Thousands of years ago the most ancient civilizations encoded the energy Rosetta key into stone structures in the form of pictograms and later Hieroglyphics. The problem people have today is the inability to understand and apply 'unique meaning'. The mind of mankind has been contaminated with 'collective meaning' where an exact linear definition of the word is 'the LAW'. Unique meaning is where the pictogram speaks to each individual on the level they can understand and develop.

Unique meaning does not imply a hierarchy or areas of superiority or inferior capacity - it simply applies the same interactive rules of nature common to all life. Sunlight and darkness do not have the same across the board effect on everyone. Each persons experience of sunlight and darkness (shared frequencies) is unique'.

I was watching the Steorn Orbo 'Proving Overunity' live experiment demonstration video on their website. Basically, this is the process of getting back more energy than is input into the system. The question is, why do live demonstrations of magnetic pulse motors often fail to produce the effects achieved in the research labs? Many years ago I read an account of a researcher who successfully built a functioning orgone motor that refused to work in the presence of observes who were extremely critical of the technology.

In my mind the problem is 'containment'. Production and transmission of energy in the world today uses 'push' to spark and drive, then sustain power transmission. All energy is produced through pressure (heat) as it expands it produces spills, leaks and energy loss.

Embedded in nature is a tiny Rosetta Stone capable of translating the many languages of interaction between energy and matter. I see cells as the inbuilt 'translators' and understanding how they do it will allow mankind to utilize magnetic energy from the earth at a local level with no energy loss. This is a move from production to transformation.

Electro-magnetic energy operates on the same frequencies of the human mind. Well, not only the human mind, because birds use it to fly and fish use it to swim (see Viktor Schauberger on Trout and Salmon), trees and plants use it, water is it and air is it. So, when man creates energy consuming technology the problem is we are extending into a 'shared environment'. Add to that the invisible background field flux and you will understand why certain effects will cancel out an experiment in natural electro-magnetic induction.

My understanding is that human energy production currently pushes so much electrical current into the system that the force of the supply overcomes the vulnerability of electrical current sensitivity to surrounding fields. By sensitivity I mean events where other magnetic fields interfere with or alter the projected electrical charge. This definition includes states of mind and unseen interference, as I consider paranormal and poltergeist phenomenon to be base electrical (energy) charged events.

If innovator B wants to create an energy containment unit as sensitive and efficient as the leaf of a plant, then the unit would have to similarly be shielded from the surrounding flux of other magnetic fields (including the human mind). That is where the cell comes in.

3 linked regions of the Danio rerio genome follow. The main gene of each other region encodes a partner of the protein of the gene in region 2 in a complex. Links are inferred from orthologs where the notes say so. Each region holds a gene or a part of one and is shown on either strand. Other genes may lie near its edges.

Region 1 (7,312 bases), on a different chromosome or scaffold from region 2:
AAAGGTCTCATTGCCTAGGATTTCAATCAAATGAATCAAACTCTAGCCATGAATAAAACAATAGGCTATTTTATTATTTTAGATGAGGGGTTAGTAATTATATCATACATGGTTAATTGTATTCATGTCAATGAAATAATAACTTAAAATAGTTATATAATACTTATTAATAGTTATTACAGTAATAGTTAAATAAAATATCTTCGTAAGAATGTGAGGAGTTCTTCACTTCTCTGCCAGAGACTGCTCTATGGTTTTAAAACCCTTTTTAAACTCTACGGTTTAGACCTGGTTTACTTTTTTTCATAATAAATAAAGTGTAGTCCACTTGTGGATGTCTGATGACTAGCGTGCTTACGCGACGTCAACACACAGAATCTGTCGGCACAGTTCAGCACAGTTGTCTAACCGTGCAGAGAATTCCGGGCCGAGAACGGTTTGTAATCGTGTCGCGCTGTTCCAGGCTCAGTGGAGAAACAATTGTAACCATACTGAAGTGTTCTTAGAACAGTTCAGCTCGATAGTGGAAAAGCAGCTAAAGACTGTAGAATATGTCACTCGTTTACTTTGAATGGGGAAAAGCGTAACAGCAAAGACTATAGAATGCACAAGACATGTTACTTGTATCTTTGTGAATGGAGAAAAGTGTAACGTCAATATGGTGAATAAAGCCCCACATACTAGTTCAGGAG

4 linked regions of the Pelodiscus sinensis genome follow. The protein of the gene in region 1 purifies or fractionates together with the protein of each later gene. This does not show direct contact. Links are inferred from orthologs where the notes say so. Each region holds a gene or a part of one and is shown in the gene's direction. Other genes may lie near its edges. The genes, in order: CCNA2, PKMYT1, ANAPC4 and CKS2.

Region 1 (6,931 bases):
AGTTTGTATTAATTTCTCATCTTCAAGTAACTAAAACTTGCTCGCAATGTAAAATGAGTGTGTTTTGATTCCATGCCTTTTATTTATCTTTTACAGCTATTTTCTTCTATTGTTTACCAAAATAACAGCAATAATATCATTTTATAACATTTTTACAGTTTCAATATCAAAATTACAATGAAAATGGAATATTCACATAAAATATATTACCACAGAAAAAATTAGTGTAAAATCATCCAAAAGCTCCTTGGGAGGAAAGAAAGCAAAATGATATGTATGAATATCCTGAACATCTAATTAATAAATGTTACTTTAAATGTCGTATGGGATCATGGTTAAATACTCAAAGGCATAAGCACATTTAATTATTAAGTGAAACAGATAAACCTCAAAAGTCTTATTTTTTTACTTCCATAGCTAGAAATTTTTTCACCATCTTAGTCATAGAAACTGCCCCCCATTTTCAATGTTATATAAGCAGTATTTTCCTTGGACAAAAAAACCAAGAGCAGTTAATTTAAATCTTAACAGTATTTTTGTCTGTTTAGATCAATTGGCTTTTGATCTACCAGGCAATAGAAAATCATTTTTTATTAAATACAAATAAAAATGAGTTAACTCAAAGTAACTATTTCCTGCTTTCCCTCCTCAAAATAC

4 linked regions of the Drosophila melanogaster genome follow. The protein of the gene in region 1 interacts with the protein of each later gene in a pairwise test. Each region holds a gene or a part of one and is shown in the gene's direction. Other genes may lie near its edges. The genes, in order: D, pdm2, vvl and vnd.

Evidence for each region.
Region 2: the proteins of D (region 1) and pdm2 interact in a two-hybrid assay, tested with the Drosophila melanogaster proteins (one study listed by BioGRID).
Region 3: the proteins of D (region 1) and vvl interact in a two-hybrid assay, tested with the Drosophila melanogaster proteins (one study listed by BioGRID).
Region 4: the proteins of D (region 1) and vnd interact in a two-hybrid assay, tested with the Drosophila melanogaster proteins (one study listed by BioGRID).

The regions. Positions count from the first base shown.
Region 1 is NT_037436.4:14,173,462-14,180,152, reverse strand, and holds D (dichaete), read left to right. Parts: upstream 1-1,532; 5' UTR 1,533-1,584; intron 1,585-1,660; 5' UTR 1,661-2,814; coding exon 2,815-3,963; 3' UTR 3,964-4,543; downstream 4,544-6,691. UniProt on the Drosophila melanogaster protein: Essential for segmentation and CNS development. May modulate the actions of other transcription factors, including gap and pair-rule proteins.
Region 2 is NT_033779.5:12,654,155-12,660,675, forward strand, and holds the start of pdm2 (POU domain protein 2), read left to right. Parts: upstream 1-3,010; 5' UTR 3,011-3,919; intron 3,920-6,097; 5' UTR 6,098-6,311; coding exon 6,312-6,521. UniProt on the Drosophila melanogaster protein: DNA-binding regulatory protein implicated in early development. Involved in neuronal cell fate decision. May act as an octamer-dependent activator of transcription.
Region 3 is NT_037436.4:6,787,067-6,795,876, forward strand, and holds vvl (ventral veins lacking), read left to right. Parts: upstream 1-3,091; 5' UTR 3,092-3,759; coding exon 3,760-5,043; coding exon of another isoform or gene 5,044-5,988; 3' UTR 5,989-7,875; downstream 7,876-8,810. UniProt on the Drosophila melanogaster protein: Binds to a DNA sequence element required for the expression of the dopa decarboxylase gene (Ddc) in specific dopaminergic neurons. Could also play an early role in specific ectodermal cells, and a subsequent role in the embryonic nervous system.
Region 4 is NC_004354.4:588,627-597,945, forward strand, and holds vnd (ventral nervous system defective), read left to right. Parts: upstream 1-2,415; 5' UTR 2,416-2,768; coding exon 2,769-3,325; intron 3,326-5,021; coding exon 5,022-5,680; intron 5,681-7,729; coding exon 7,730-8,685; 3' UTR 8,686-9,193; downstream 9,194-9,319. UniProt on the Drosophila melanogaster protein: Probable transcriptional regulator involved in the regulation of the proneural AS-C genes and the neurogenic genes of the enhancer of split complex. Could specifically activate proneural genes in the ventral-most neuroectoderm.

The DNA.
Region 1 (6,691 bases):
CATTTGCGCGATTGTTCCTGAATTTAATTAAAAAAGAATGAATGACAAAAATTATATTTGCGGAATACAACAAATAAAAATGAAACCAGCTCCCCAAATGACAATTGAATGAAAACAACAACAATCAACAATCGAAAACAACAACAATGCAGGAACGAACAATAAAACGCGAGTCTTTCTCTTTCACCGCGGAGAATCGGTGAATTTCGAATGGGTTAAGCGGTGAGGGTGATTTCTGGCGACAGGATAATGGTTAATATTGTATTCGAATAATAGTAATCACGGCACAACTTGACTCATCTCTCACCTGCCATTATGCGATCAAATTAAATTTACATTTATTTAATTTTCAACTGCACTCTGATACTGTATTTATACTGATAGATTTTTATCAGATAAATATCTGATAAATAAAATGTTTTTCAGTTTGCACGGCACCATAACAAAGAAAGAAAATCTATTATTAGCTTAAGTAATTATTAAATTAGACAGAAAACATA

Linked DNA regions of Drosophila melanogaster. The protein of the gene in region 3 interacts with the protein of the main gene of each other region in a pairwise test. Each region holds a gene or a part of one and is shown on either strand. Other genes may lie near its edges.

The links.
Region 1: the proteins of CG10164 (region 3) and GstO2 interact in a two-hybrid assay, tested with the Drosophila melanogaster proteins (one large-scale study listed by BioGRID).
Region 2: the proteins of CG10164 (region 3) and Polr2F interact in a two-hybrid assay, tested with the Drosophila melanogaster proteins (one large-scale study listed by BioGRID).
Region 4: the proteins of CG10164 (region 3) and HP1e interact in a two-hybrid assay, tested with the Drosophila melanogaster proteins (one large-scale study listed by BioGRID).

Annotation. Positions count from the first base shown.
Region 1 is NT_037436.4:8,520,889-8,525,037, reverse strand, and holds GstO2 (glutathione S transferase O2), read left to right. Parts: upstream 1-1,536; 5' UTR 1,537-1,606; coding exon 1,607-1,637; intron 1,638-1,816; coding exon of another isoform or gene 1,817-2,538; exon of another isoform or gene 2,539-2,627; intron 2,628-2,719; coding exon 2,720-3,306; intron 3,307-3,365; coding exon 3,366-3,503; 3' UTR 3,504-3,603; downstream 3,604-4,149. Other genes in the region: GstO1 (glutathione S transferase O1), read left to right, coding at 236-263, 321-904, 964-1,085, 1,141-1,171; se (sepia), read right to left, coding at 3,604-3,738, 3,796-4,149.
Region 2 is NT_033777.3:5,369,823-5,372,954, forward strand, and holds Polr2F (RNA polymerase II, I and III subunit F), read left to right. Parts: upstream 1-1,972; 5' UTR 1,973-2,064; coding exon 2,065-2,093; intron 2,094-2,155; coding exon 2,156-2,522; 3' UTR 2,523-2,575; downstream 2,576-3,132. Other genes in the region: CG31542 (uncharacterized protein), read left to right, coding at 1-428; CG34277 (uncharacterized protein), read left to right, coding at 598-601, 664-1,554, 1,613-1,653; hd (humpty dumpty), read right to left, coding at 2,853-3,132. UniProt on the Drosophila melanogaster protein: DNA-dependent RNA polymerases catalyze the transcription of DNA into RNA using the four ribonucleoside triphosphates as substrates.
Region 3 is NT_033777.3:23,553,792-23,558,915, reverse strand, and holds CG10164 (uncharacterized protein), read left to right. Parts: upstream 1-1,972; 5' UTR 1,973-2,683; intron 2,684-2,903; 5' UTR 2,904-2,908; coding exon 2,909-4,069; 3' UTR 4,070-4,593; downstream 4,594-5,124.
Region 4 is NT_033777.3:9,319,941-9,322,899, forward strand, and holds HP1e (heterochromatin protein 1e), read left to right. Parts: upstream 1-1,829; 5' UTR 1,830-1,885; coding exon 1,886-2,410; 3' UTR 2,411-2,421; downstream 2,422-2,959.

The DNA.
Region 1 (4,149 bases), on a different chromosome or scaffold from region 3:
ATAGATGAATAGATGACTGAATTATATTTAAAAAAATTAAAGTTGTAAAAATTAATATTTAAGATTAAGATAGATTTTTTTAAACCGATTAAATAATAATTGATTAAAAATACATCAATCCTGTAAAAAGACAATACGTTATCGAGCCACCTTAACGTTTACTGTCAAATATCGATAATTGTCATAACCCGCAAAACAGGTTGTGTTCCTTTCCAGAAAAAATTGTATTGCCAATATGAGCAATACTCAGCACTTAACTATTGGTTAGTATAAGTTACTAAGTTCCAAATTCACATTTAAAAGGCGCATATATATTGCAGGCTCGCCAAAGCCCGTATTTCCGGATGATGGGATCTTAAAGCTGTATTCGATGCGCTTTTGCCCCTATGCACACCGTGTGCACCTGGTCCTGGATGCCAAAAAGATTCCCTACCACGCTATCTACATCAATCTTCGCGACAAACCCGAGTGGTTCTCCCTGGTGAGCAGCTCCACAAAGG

So, let's say all physical, material-mechanical phenomenon exists in an unseen sea of primal energy where the single cell is the transfer interface [transducer] between energy and matter. The way I see it is a living cell = containment where a constant magnetic spin (vortex spiral) maintains the health of the cell.

Each living cell is a power unit that together maintain complete bodies of physical matter and generate movement (direction). In this sense magnetic positioning defines navigation from sub-atomic particles to planetary and universal. The cells in all living things are navigation devices continually listening to the 'four directions' - North, South, East and West.

If innovator B builds an open system which takes the Earth's magnetism and turns it into power, that system will be subjected to a wide variety of natural interference from surrounding fields (including the human mind/human energy field). I assume living cells are 'shielded', otherwise how can they maintain form and individuality of the material entity. Surely a crystal is a crystal because it maintains individual shielding as it grows from the primal energy of all that is!

If I could shield the outer layer of this crystal ball with the frequency (vibration) of a living cell, I am sure it would act as a transmitter receiver and then I would innovate technology to work on a very fine vibration so that no great amount of energy is required to run the unit. Computers and cars would contain their own electromagnetic power units. How do I know this is possible? Because nature does it.

The forceful way man currently produces and transmits energy probably creates its own primitive shielding by the fact that it is a driving force set at such high energy output that it repels background magnetic fields, and this is why electrical current will repel you if you come in contact with it. The moment innovator B refines the magnetic-energy containment device (that would also transmit wireless energy), there is a problem. If you don't find a way to shield the energy unit then it will openly come into contact with and be influenced by natural (unseen) background magnetic energy fluctuations (including states of mind).